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Donors Profiles

Donor Spotlight: A Family Affair - Giving is a way of life for these brothers and their aunt

Posted: Oct. 17, 2014

Left to Right: David and Colleen Chamberlain, John Chamberlain, Katy Chamberlain, and Jace Pirtle, Katy's fiance

John Chamberlain is an Aggie. So is his brother David. In fact, John and David are members of three generations that have graduated from Texas A&M. You could say the whole family bleeds maroon. That’s why the brothers — along with their Aunt Lou, a Baylor grad — recently established an endowment for The University of Texas at Austin School of Nursing.

That may boggle the mind, but it shouldn’t. The brothers were taught at their mother’s knee the value of giving to others and trying to make the world a better place. “It starts with the way I was brought up,” John said. “I was taught that our talents and money should be used to help others. My parents were generous donors, and as I grew older, I began to think of areas where I could help.”

Barbara Hall Chamberlain

This story begins with their mother, Barbara Hall Chamberlain, who received her nursing diploma from Allentown Hospital in Pennsylvania in September 1941, just before the United States entered World War II. The following June, she enlisted in the U.S. Army Nurse Corps and served in Maryland as an operating room and general duty nurse. While still in Maryland, she met Army Lieutenant Nugent Chamberlain, a recent A&M graduate, and by October 1943, they were married.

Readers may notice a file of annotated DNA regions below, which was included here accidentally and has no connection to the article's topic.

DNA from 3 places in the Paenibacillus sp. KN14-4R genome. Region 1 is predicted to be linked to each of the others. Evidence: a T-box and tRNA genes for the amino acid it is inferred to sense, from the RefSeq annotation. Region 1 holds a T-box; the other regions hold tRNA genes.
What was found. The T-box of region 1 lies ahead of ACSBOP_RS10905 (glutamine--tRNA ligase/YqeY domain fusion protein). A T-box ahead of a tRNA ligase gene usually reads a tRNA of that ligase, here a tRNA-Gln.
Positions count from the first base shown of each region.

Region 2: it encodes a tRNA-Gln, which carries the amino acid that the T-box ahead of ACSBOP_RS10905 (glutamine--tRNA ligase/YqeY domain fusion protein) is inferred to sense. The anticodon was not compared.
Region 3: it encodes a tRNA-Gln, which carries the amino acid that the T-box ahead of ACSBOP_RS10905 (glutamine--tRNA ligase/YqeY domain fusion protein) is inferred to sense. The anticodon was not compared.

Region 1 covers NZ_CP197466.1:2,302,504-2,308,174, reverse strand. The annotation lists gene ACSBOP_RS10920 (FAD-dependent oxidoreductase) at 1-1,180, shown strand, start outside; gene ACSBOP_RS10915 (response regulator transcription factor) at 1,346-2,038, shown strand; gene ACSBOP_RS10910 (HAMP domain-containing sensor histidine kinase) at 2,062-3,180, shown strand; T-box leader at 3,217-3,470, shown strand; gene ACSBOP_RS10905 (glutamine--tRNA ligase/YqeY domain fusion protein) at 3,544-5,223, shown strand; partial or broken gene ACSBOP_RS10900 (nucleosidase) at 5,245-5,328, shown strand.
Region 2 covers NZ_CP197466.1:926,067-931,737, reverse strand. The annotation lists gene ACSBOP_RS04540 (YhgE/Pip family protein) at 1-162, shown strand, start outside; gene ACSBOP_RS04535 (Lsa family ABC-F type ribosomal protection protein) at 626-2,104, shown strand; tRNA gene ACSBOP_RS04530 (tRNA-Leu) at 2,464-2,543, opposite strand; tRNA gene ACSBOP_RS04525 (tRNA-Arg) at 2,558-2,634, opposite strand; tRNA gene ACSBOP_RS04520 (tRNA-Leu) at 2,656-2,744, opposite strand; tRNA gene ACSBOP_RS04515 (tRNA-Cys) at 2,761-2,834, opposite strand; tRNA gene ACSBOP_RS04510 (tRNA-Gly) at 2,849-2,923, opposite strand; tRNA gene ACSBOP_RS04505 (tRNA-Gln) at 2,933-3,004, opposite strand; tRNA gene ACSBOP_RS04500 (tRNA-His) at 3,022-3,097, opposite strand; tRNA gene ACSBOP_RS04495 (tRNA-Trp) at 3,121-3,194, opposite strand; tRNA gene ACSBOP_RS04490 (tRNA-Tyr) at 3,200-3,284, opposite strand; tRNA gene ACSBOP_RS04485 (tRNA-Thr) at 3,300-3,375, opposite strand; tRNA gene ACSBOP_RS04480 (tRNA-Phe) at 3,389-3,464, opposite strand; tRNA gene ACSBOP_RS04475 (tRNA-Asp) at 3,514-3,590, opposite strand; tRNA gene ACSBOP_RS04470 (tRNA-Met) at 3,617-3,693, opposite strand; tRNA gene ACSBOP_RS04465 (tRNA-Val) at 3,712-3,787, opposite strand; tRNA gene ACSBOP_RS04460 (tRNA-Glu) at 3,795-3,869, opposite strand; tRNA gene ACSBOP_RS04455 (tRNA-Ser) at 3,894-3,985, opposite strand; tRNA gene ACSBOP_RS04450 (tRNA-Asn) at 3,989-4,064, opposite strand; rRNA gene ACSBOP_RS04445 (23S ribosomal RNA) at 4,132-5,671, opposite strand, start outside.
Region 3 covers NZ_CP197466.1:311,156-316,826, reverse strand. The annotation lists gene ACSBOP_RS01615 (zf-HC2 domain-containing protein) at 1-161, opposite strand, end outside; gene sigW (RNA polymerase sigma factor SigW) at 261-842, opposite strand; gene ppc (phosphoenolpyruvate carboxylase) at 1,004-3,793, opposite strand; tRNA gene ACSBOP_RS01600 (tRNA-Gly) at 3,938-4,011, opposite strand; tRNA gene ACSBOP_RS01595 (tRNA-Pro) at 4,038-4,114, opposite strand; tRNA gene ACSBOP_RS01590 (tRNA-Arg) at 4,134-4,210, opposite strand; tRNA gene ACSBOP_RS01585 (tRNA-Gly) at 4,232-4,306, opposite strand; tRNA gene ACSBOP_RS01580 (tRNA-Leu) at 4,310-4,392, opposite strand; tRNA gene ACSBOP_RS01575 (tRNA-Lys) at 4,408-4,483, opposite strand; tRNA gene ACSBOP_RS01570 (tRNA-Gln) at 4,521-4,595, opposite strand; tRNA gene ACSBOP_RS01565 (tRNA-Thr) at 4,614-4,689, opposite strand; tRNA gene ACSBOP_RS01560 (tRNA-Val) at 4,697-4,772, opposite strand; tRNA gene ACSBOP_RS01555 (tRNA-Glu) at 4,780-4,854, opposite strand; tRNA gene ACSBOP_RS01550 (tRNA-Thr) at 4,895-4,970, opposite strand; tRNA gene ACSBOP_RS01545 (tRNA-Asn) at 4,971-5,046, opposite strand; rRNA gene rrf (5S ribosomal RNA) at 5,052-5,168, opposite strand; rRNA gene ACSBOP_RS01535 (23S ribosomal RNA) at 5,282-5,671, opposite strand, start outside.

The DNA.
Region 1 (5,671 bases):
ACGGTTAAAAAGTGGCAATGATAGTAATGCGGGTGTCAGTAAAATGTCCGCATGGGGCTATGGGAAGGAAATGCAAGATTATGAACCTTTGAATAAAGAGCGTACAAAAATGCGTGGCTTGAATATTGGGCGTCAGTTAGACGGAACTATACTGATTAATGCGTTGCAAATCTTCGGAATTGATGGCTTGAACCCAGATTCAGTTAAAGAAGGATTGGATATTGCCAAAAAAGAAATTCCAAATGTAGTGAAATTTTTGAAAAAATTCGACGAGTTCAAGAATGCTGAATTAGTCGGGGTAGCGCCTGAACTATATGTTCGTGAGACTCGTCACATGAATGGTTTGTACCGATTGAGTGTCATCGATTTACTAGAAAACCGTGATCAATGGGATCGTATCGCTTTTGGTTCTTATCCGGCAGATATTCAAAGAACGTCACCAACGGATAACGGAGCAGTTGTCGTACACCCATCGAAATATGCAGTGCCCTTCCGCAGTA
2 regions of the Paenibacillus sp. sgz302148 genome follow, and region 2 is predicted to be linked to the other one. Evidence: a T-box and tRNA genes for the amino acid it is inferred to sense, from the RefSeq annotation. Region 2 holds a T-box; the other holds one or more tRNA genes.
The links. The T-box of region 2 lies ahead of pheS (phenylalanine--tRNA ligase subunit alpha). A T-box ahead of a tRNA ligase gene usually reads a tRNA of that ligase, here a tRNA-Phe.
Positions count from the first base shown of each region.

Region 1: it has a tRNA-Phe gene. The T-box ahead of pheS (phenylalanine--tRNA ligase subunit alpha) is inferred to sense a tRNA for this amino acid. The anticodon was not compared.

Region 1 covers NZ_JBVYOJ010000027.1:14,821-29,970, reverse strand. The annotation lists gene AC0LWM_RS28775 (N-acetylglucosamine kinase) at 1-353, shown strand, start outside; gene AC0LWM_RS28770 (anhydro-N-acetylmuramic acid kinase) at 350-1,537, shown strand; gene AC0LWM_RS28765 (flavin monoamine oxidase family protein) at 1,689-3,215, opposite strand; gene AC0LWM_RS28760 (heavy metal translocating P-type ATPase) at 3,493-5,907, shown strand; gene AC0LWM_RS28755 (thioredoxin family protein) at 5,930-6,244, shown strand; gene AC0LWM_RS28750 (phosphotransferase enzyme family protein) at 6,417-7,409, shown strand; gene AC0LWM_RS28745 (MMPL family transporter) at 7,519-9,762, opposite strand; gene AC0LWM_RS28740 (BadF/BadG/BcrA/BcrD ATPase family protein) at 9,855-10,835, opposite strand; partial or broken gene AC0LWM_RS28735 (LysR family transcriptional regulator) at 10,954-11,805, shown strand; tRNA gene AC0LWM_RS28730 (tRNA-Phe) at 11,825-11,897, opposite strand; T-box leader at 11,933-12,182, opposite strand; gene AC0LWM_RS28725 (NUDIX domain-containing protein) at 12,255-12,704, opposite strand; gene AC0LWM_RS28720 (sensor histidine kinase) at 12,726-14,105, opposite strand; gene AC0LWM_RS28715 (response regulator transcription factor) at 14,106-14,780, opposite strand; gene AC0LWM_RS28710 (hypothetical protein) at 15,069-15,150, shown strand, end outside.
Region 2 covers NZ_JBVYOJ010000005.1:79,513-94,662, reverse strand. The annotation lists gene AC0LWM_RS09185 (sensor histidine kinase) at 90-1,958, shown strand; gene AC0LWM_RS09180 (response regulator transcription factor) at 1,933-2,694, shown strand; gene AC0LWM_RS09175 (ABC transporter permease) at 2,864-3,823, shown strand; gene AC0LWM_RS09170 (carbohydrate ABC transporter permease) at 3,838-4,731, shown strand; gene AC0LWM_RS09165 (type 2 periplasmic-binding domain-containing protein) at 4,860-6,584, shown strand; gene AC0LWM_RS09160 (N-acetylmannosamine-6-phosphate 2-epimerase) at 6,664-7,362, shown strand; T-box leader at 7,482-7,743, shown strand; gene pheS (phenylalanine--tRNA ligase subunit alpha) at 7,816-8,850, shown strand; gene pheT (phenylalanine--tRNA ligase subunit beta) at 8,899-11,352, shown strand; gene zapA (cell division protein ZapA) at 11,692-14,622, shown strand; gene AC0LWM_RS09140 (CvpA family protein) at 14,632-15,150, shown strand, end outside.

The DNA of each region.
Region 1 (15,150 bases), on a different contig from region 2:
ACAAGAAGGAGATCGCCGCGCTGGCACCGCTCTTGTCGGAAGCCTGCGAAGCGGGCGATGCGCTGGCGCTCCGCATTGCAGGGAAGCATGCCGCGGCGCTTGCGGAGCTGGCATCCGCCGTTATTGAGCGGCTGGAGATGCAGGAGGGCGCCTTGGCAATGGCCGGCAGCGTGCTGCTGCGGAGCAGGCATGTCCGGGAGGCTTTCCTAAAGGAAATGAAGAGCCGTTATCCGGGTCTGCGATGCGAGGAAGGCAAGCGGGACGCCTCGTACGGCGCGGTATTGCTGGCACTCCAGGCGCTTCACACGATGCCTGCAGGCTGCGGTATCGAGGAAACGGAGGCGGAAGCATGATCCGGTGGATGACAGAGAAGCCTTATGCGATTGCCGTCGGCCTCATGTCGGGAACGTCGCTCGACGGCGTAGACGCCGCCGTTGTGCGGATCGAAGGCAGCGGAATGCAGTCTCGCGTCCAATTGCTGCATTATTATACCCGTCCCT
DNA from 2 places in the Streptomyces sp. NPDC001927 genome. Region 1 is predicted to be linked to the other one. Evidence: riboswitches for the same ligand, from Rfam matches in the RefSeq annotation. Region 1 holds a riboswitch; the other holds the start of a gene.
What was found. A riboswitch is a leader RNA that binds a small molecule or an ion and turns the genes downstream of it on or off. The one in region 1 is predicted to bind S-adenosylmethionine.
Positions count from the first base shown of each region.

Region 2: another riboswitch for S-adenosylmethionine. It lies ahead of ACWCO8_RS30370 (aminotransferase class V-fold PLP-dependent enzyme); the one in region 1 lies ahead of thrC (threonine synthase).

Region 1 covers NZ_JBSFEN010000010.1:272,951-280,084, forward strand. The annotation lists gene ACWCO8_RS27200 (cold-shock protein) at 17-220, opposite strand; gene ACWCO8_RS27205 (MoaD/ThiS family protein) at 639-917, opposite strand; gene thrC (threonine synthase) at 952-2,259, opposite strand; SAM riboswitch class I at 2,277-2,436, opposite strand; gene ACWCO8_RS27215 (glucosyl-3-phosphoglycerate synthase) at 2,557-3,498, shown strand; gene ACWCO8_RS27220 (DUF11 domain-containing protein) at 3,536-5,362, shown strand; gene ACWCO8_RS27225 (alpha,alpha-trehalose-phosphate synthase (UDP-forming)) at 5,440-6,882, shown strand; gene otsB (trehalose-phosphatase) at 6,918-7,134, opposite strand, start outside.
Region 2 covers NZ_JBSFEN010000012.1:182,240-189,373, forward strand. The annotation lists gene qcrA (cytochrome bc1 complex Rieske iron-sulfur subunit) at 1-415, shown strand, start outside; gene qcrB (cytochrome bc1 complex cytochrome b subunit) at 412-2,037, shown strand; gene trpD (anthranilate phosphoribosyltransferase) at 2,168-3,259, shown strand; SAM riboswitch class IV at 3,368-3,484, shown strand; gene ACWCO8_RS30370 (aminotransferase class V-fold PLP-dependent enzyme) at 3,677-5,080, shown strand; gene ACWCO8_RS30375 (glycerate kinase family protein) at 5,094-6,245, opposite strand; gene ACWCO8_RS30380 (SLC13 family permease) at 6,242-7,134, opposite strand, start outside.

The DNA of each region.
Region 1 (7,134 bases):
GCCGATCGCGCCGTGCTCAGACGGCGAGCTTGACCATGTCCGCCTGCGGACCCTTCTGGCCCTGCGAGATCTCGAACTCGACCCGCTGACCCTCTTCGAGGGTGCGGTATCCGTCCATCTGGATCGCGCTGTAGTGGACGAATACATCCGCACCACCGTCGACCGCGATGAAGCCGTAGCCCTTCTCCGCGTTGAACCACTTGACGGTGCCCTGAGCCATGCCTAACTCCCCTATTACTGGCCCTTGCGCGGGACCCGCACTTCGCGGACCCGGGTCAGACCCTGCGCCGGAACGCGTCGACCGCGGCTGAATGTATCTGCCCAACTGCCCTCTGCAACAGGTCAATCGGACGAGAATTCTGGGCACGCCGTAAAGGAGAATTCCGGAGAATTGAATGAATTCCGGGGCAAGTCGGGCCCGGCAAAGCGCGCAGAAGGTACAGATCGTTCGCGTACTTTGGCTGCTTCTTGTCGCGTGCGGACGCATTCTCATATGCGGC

Only a few days later, Nugent was shipped to the Pacific, where he eventually participated in the invasions of Iwo Jima and Okinawa. Barbara was assigned to a military hospital in Topeka, Kansas, where she assisted surgeons who operated on seriously wounded soldiers, many of whom had served under General George S. Patton.

With the war’s end, the couple was able to put down roots in Baytown, Texas, where Nugent worked as a research chemist for Humble Oil and Refining Company (later Exxon USA). Barbara chose not to return to nursing, but retained her license and frequentl volunteered at a local hospital. They reared three sons: John, Scott and David. Following in their father’s footsteps, the eldest and youngest graduated from Texas A&M, but Scott got his degree in government from UT Austin. John also eventually succumbed to the lure of the Longhorns and graduated from UT Austin’s Law School.

The family thrived and over the years, Barbara and Nugent made generous donations to various charities and funded four-year scholarships for A&M students. In 2009, John, David and their mother established an endowment in UT Austin’s College of Liberal Arts in memory of Scott, who had died the previous year, to honor his love for the university.

Today, John and David are retired, but the generosity continues. Following their mother’s death in 2011, the bothers and their aunt, Emmie Lou Boston, who had loved Barbara like a sister rather than a sister-in-law, decided to honor Barbara’s influence on their lives by establishing an endowment in her name.

“Our mother played a key part in our lives,” John said. “She never attended UT Austin, but we had heard great things about the School of Nursing, so it seemed like a good idea to help educate student nurses.”

In November 2013, the School of Nursing hosted Fall Celebration, a dinner to honor outstanding alumni and to say thank you to generous donors. John and David, along with David’s wife, Colleen, and daughter Katy, were among the guests.

“It’s fair to say that our decision to donate to the School of Nursing was prompted by our mother being a nurse; it was the result of that personal connection,” John said. “And we chose UT Austin School of Nursing because of its reputation. After speaking to faculty members at the Fall Celebration and hearing about the importance of educating and equipping nurses to meet the health care needs of the future, I know it was the right thing to do.”